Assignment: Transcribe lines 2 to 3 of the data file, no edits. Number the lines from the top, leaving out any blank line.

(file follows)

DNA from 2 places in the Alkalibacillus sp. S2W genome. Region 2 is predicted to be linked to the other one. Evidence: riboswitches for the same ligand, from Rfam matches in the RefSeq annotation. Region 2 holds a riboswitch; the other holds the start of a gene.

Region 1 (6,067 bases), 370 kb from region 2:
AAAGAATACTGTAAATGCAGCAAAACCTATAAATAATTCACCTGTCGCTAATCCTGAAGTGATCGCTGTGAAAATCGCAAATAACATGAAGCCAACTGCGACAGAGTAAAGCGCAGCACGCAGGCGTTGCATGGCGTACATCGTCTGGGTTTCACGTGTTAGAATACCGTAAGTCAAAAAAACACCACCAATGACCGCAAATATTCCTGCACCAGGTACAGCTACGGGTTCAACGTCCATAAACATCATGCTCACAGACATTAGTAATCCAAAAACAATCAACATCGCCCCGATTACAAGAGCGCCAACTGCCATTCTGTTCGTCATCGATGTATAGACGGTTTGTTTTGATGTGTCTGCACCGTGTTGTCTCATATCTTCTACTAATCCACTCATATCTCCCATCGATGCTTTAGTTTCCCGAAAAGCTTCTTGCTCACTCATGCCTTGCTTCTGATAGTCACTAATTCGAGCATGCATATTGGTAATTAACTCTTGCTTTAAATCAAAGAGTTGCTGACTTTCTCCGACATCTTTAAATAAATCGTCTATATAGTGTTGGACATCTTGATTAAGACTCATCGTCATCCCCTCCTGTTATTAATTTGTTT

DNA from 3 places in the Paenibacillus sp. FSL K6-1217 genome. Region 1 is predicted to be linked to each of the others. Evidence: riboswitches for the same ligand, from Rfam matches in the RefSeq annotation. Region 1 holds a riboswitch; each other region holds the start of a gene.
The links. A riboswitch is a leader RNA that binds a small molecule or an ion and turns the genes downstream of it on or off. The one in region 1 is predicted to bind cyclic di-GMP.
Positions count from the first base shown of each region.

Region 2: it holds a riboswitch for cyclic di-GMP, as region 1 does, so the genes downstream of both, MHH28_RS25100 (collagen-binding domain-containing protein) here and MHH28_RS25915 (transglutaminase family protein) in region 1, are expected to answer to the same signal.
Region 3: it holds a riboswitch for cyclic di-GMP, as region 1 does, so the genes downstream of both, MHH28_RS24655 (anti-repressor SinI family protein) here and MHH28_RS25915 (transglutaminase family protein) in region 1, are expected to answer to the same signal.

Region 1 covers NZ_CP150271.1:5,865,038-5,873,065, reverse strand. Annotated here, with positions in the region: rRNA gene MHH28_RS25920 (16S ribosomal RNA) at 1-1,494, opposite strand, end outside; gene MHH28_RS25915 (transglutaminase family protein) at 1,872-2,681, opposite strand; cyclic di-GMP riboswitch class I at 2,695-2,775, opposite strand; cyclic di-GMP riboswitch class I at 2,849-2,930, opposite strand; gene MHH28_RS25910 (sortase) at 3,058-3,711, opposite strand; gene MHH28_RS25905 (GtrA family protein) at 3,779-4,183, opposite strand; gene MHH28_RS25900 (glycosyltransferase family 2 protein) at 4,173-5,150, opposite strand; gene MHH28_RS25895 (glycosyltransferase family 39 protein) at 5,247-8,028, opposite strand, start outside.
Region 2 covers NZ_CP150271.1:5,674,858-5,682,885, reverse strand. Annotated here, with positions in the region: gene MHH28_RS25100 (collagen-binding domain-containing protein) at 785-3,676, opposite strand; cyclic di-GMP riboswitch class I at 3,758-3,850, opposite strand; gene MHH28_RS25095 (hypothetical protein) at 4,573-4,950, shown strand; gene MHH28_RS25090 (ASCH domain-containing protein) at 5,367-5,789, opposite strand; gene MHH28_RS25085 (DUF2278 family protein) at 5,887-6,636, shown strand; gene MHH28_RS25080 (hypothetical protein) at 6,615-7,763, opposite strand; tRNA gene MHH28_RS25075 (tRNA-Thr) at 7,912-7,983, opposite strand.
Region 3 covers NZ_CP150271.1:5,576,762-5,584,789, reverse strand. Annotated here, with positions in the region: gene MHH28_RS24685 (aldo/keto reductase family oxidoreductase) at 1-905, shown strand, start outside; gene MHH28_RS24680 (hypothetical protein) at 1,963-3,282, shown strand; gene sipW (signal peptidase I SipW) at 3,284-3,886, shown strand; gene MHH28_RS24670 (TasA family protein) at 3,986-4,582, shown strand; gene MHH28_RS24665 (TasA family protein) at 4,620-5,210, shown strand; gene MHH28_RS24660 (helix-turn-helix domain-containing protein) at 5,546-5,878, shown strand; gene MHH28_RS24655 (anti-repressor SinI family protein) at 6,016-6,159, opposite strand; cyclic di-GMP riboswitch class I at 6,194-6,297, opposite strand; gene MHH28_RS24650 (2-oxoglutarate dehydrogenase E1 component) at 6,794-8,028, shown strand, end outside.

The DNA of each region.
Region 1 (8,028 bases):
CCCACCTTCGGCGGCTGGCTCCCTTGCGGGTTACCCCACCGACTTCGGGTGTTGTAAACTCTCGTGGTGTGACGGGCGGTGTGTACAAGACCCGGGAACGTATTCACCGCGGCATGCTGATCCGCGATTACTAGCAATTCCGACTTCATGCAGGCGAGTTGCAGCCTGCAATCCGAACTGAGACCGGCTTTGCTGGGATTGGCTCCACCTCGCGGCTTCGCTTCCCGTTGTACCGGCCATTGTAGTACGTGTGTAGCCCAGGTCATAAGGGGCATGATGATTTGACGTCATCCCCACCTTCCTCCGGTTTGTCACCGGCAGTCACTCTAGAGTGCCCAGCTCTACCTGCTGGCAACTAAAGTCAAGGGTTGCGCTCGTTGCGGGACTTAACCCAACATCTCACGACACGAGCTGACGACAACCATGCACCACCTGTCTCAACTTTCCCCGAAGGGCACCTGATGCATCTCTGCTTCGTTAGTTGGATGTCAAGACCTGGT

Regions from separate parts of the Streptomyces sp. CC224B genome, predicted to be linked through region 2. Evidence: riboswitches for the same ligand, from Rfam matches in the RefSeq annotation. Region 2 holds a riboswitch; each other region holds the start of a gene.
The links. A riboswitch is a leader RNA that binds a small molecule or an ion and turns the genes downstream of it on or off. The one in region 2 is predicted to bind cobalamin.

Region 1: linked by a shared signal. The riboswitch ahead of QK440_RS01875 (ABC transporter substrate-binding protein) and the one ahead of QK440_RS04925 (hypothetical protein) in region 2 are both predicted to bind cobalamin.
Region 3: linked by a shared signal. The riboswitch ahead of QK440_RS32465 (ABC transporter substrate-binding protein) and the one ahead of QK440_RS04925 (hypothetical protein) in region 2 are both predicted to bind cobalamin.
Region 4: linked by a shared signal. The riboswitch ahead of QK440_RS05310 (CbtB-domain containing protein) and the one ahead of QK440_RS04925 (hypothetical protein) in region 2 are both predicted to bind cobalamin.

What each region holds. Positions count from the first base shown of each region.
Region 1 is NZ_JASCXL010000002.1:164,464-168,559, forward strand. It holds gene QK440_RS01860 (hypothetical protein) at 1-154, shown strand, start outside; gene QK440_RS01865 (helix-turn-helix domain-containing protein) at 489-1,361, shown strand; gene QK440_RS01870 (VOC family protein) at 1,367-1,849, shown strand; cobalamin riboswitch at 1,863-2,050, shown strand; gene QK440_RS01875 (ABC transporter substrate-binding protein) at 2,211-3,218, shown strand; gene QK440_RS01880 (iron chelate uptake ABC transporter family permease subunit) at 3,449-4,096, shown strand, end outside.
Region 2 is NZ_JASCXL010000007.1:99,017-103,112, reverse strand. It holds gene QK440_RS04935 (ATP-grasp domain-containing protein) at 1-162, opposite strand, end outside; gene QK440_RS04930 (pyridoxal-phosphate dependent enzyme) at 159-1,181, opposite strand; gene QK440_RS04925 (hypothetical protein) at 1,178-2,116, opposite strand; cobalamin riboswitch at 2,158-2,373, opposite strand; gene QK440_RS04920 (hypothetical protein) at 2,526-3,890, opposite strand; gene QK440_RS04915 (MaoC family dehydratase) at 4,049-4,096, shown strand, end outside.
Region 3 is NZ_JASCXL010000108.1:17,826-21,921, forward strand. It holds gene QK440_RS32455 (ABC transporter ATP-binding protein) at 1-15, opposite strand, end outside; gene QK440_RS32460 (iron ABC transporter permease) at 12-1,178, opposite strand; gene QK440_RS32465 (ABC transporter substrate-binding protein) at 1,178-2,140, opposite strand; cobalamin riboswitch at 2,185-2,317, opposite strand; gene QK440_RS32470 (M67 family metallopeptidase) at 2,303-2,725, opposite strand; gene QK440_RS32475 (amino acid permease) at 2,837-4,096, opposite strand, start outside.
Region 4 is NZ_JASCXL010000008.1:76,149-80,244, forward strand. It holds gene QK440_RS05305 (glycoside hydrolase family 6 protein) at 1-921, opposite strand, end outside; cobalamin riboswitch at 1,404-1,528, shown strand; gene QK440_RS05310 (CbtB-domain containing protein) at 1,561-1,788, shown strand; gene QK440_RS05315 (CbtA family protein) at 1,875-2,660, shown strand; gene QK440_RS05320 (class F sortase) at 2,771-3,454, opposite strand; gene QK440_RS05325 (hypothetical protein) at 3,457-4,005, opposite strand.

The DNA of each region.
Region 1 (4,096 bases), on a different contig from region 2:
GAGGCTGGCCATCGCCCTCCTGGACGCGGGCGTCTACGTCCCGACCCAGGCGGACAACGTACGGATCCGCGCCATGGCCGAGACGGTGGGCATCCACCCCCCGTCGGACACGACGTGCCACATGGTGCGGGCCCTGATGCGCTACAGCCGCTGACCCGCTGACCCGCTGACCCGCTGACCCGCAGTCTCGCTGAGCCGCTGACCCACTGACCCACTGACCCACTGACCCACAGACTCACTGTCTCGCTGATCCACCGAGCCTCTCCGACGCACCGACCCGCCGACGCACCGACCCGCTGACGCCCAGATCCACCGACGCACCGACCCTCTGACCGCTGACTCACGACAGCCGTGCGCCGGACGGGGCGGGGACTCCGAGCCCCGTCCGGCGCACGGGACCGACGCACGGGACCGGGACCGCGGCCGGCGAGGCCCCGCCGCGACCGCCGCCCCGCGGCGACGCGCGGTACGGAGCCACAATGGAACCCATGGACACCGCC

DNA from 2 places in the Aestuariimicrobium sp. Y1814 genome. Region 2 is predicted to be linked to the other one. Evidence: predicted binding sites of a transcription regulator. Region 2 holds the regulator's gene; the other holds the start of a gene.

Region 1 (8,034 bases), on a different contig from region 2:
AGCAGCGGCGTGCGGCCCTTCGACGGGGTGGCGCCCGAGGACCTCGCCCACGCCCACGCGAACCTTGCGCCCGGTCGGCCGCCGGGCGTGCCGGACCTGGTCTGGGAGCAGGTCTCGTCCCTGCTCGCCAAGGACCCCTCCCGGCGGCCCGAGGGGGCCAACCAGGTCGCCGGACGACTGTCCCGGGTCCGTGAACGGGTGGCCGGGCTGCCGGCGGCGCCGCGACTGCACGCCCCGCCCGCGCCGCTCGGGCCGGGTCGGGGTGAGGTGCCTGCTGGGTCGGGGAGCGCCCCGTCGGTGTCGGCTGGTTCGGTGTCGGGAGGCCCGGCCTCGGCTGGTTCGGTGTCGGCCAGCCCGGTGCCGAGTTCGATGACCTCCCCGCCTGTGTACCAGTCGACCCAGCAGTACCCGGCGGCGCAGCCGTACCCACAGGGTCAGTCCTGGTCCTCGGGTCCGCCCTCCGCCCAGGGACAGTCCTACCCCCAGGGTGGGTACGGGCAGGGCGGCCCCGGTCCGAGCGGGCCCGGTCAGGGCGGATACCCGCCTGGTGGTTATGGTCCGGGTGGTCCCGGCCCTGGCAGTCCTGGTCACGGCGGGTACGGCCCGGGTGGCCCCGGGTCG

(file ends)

Region 1 (6,067 bases), 370 kb from region 2:
AAAGAATACTGTAAATGCAGCAAAACCTATAAATAATTCACCTGTCGCTAATCCTGAAGTGATCGCTGTGAAAATCGCAAATAACATGAAGCCAACTGCGACAGAGTAAAGCGCAGCACGCAGGCGTTGCATGGCGTACATCGTCTGGGTTTCACGTGTTAGAATACCGTAAGTCAAAAAAACACCACCAATGACCGCAAATATTCCTGCACCAGGTACAGCTACGGGTTCAACGTCCATAAACATCATGCTCACAGACATTAGTAATCCAAAAACAATCAACATCGCCCCGATTACAAGAGCGCCAACTGCCATTCTGTTCGTCATCGATGTATAGACGGTTTGTTTTGATGTGTCTGCACCGTGTTGTCTCATATCTTCTACTAATCCACTCATATCTCCCATCGATGCTTTAGTTTCCCGAAAAGCTTCTTGCTCACTCATGCCTTGCTTCTGATAGTCACTAATTCGAGCATGCATATTGGTAATTAACTCTTGCTTTAAATCAAAGAGTTGCTGACTTTCTCCGACATCTTTAAATAAATCGTCTATATAGTGTTGGACATCTTGATTAAGACTCATCGTCATCCCCTCCTGTTATTAATTTGTTT